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How do I make DD louder?

(12 Posts)
Ismeyes Mon 04-Jul-11 22:12:10

DD is 5 and quite often I have to ask her to repeat herself because she speaks so quietly. Its not in a shy kind of way and she does have her loud times, but it is starting to grate if I am honest. I'm fed up of saying 'Sorry? Could you say that again? I didn't hear you DD'. I'm not sure if I should be ignoring her until she speaks loudly enough for me to hear or just trying harder to listen.

merryberry Tue 05-Jul-11 12:48:07

Go sideways? Try a singing or acting group? Has she started school then? That usually makes them louder trying to be heard over others (or renders them silent if they give up!)

Ismeyes Tue 05-Jul-11 21:25:31

Yes, she has started school and attends a martial arts class in which they have to use their voices. She just doesn't seem to see the need to talk any louder, or compete with others to be honest.

boysrock Tue 05-Jul-11 21:33:36

Fancy swapping? Ds1 and 2 are loud and dont shut up. <swallows more paracetamol>

I have always had a quiet voice especially as a child, I didn't have to compete to be heard though as the only child for 5years. I have often refused to shout louder and used to think it hurt to speak louder. So would second the singing suggestion.

Of course you could always throw her into a house of boys and watch her become louder out of necessity as I have found.

Ismeyes Tue 05-Jul-11 21:49:39

I think you might have something there boysrock, as she is an only child. Maybe she just doesn't have to make herself heard at home.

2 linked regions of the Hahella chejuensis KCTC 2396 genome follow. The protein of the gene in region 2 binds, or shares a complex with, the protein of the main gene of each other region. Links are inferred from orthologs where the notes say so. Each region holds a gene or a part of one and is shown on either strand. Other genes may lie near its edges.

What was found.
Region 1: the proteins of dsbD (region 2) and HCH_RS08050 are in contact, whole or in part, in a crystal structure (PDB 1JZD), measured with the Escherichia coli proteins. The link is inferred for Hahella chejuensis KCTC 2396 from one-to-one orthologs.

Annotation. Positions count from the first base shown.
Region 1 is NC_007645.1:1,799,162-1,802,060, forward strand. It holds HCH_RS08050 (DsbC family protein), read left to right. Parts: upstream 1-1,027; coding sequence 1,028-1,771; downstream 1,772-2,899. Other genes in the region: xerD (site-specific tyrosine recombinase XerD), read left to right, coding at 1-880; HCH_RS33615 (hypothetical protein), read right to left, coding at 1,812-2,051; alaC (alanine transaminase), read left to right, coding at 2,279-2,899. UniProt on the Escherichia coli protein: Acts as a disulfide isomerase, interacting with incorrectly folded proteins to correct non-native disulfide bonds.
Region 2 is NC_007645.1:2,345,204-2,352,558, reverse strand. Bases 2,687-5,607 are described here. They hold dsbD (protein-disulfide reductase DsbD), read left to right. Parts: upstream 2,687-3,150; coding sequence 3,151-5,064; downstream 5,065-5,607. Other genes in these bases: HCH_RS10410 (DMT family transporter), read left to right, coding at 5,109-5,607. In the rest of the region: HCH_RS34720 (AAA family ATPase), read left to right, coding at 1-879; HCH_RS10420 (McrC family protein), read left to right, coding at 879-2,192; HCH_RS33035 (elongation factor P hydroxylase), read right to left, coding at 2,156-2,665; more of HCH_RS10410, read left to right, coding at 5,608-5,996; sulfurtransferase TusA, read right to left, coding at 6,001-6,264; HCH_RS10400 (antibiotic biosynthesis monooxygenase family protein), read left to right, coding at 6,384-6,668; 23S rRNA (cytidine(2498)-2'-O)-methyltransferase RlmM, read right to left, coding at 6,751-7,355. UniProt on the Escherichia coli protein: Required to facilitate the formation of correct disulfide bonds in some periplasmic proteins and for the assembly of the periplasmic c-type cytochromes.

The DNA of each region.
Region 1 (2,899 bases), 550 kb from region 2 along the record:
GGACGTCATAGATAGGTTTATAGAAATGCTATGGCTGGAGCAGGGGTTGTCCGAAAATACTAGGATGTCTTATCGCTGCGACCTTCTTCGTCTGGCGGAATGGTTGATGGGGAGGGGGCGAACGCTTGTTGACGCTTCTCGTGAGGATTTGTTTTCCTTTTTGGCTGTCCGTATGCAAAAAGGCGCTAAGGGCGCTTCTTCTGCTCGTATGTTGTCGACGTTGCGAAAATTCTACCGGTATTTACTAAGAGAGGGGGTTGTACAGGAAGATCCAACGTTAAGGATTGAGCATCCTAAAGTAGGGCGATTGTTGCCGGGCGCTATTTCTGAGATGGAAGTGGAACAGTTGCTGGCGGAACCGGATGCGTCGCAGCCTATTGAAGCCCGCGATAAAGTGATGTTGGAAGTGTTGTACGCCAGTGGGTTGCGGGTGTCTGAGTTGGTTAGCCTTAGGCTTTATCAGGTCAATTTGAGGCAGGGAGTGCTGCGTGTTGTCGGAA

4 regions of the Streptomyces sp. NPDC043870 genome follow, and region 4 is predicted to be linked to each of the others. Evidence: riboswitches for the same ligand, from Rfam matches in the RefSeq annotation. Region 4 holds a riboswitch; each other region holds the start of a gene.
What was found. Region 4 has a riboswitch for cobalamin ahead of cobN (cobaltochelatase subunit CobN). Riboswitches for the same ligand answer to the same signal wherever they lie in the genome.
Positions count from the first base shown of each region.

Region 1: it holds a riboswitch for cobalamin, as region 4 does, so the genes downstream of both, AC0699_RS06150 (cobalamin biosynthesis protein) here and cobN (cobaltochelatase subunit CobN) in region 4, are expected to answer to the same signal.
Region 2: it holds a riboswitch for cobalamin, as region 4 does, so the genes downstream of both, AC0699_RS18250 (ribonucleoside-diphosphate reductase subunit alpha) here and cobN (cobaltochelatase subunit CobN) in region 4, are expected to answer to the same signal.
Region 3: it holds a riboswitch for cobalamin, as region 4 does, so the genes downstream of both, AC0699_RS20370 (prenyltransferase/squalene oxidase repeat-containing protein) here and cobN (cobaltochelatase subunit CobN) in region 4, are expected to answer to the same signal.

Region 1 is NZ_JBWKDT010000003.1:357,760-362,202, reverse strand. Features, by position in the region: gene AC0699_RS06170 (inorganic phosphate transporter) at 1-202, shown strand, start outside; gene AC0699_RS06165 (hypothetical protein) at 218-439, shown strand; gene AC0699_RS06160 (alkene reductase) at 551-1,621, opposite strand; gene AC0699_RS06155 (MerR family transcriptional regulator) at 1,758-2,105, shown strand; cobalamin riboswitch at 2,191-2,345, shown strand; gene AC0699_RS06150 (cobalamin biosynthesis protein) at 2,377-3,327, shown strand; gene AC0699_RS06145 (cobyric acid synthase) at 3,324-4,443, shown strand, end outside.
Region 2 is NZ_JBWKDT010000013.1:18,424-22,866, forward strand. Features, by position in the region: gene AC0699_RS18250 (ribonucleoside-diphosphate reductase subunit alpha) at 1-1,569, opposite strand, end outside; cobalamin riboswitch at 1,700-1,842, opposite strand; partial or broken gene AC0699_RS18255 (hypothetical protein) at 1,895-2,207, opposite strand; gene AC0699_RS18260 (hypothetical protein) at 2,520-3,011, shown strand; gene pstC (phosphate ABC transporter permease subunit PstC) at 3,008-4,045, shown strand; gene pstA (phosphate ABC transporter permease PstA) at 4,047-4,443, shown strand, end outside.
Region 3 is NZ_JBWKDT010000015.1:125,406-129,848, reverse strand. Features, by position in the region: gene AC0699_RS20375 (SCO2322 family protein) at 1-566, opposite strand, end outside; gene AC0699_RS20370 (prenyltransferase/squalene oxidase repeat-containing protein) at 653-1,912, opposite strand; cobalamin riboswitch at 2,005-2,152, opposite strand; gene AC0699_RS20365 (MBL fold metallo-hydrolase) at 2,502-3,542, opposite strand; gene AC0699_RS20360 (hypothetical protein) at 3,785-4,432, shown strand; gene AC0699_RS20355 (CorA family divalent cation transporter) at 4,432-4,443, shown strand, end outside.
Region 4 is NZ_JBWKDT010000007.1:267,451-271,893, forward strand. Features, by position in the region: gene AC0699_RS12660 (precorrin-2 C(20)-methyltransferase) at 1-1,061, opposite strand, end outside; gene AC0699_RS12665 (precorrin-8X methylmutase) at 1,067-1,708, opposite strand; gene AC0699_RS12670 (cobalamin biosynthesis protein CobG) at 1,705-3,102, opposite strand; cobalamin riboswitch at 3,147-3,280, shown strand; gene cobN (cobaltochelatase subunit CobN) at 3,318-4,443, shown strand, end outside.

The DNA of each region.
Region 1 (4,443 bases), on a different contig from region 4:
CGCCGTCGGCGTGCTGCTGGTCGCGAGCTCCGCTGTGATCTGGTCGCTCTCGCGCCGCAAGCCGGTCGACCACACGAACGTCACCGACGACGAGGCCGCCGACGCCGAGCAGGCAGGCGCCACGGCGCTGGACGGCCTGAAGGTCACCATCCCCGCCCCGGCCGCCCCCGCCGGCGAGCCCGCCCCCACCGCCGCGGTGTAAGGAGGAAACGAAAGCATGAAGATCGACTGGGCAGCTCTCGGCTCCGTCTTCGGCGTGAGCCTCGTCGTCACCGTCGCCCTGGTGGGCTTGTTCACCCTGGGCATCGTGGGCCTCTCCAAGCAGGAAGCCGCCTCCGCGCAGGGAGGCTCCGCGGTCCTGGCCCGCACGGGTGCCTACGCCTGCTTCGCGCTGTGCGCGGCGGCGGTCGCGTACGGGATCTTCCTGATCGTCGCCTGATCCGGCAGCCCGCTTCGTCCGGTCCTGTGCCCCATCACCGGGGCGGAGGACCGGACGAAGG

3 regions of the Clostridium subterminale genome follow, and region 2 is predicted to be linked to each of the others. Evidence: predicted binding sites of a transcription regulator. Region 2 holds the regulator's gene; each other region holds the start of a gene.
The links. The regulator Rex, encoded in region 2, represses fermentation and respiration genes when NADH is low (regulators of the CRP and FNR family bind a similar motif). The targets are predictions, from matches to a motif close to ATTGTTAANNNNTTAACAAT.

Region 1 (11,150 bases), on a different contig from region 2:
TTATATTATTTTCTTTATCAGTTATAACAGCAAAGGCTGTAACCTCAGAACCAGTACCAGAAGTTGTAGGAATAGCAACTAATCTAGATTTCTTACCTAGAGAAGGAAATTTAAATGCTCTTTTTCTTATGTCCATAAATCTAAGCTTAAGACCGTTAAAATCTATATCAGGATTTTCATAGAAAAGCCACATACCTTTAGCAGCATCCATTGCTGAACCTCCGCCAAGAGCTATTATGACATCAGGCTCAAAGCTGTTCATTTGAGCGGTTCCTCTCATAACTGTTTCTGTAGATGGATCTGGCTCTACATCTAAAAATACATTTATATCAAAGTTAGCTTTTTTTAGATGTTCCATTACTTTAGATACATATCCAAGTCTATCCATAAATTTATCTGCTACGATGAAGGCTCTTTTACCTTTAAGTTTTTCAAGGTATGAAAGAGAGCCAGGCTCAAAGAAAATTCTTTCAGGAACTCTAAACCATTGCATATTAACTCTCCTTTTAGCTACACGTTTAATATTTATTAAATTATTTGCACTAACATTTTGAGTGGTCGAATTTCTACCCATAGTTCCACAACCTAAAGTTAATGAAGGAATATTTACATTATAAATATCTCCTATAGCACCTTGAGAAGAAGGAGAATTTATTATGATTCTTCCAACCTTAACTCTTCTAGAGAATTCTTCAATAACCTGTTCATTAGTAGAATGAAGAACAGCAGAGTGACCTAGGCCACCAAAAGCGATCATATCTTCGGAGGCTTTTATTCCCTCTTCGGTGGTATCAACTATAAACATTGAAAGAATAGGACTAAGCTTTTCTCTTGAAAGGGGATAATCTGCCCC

whomovedmychocolate Tue 05-Jul-11 22:09:49

She needs to learn to project her voice which is a skill she may not have had to learn as an only child. Singing lessons can help.

Some tips here

I would strongly suggest you get her a digital recorder and encourage her to make a play or story and record it - this will force her to listen back to her voice, strengthen her diction and encourage her to project her voice more so it picks up.

drivingmisscrazy Tue 05-Jul-11 22:17:41

how about reading books with refrains? my DD is much younger, but also rather quiet, but we've had fun with Mog - she now happily shouts 'BOTHER THAT CAT!'

Ismeyes Wed 06-Jul-11 21:54:52

Thanks for the further tips, I will find out about a digital recorder as she would probably enjoy that.

'BOTHER THAT CAT!' made me laugh because she loves that book and does shout it, its just normal conversation she struggles with.

drivingmisscrazy Wed 06-Jul-11 22:02:25

my DD even though her speech is pretty good (I think) for 2.5 no-one at nursery believed she could speak at all until a couple of months ago. My neighbours all (I think) think she's a bit dim because she doesn't say much unless she knows you. But she's not particularly quietly spoken. Is she shy? But if she does it with you then that's not really the issue. Do you think she likes the additional attention that she gets?

Ismeyes Wed 06-Jul-11 22:06:52

I'm not sure it is an attention or shy thing. I think she doesn't see the need to compete or be louder - she has said before that if I can't hear her maybe I should put my ear closer hmm

drivingmisscrazy Wed 06-Jul-11 22:20:26

well that's a perfectly logical answer, I guess! is it just at home, or with everyone?

Cathycat Wed 06-Jul-11 22:29:47

Sometimes children get like this when their ears are blocked - could you get this checked out? Or are you going a bit deaf lol?

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